Many attendees didn’t pre-register or test whatever digital device they planned to use.

Most people got to the call late.   Helping people with their technology problems delayed the workshop by 10 minutes.

I offered local phone numbers — even international numbers for participants to call in — but there was so much noise on the phones, I had to mute everyone.  That prevented people from asking me questions.  Half the participants left the call early.

Oh my!

LESSON LEARNED

After every project, I write out “Lessons Learned”  http://www.marketingwithintegrity.com/are-you-tracking-your-lessons-learned/  My clients do the same, often with their team.  What’s are the lessons I learned in this case?

When I included my clients in my decision-making process, I forgot that when they were new clients, they used very little technology!  After all, I was the one who set up Skype for them so we could meet “hands free” for sessions.  And while they have since incorporated the use of Skype in their businesses, I often push them to use more technology and social networking than most financial advisors use.   I was speaking to more advanced technology users in my niche.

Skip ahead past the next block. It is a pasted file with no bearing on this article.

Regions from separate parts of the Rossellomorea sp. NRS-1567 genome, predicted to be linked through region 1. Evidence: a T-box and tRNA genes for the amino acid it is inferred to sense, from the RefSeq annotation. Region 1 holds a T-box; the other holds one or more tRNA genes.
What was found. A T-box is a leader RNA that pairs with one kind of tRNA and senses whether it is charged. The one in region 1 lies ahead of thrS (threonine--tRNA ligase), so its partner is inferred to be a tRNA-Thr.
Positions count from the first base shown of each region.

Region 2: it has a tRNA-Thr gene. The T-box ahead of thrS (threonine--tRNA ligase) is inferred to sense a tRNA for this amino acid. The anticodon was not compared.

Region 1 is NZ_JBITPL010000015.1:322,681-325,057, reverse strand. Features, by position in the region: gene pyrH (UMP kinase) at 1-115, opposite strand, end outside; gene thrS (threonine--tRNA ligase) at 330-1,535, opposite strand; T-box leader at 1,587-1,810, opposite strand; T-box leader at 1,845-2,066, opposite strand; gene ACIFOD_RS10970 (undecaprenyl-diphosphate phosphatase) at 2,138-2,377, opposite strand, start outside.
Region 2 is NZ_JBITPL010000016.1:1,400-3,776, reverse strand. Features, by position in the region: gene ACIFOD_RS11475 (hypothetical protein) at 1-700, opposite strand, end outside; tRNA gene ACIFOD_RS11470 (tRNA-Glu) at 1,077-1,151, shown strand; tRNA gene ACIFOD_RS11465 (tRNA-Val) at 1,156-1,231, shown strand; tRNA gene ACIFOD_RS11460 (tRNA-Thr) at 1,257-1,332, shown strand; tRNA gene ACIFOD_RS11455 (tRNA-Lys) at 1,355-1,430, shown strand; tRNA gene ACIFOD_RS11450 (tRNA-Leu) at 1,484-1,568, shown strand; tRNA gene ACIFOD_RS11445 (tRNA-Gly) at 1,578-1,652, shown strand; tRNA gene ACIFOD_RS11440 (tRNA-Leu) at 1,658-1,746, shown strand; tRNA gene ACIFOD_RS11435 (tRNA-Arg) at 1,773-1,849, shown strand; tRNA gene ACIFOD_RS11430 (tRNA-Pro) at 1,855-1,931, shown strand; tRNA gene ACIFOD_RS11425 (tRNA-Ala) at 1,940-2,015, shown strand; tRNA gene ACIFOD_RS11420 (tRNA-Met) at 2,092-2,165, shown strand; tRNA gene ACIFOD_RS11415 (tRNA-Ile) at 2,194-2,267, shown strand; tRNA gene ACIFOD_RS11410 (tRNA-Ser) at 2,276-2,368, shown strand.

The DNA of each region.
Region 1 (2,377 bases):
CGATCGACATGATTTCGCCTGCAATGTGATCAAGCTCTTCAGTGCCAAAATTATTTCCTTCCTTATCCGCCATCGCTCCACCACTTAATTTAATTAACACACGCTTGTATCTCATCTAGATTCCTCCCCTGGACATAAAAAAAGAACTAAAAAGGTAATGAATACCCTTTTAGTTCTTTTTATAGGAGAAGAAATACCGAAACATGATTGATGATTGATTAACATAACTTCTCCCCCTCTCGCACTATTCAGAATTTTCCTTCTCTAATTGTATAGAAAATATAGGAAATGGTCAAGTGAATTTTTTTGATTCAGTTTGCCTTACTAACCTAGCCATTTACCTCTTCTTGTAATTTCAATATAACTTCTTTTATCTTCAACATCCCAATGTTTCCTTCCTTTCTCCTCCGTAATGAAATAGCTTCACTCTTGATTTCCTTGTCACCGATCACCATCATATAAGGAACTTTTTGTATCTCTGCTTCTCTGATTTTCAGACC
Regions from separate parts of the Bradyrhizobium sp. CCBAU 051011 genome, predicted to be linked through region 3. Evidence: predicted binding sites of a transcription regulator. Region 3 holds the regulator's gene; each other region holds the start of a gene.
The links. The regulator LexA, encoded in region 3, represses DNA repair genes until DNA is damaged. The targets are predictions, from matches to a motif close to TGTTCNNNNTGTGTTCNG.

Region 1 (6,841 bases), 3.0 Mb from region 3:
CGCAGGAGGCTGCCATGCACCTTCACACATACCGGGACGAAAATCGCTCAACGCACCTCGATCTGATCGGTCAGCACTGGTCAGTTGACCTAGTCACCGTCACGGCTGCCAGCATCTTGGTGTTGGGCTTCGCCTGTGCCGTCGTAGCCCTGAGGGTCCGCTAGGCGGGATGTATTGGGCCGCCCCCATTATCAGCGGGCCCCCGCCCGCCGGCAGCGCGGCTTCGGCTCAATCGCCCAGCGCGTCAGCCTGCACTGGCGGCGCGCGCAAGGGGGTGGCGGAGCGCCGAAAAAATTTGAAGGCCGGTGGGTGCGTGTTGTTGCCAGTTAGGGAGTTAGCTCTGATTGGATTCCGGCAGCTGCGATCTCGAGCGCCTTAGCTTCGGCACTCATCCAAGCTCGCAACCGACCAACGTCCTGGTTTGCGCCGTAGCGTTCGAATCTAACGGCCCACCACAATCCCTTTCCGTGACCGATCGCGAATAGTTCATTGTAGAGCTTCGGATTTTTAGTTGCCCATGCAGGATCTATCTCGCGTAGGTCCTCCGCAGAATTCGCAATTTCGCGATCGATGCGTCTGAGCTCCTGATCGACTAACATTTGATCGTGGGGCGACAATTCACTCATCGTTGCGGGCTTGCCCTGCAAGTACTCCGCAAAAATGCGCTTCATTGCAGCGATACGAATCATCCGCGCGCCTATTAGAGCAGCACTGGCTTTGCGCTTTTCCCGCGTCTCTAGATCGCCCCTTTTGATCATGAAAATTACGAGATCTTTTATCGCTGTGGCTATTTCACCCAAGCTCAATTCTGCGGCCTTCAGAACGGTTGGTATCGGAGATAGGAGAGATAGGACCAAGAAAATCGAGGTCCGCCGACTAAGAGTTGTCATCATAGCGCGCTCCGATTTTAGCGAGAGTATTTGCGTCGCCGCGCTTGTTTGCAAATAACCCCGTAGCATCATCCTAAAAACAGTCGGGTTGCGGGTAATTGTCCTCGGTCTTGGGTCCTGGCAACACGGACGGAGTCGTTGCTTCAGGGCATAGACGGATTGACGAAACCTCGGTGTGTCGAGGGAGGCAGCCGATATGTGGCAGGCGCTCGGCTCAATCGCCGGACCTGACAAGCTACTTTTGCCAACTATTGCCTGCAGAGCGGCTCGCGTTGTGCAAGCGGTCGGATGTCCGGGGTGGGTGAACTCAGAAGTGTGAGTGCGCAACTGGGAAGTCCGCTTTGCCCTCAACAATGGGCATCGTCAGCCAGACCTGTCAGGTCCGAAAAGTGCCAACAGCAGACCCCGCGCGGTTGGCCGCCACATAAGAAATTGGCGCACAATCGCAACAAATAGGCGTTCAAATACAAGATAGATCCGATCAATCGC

I’ve always advised that it’s necessary to get clients’ opinions when considering a new process for your business.  But I’ve learned that it’s also important to speak to or survey others in the financial industry and conduct more research before making a big technology change in my business.

This October, when I run the “Count on Success Summit for Financial Advisors”, each of the workshops will take place via the teleconference platform.  I want to conduct the program in webinar format, but a teleconference is the best platform to reliably reach and help masses of financial advisors grow their firms without experiencing any technical problems.  In order to help participants who learn better with a visual component, each of the 20 speakers will provide handouts that listeners can download before the program and view as they listen in.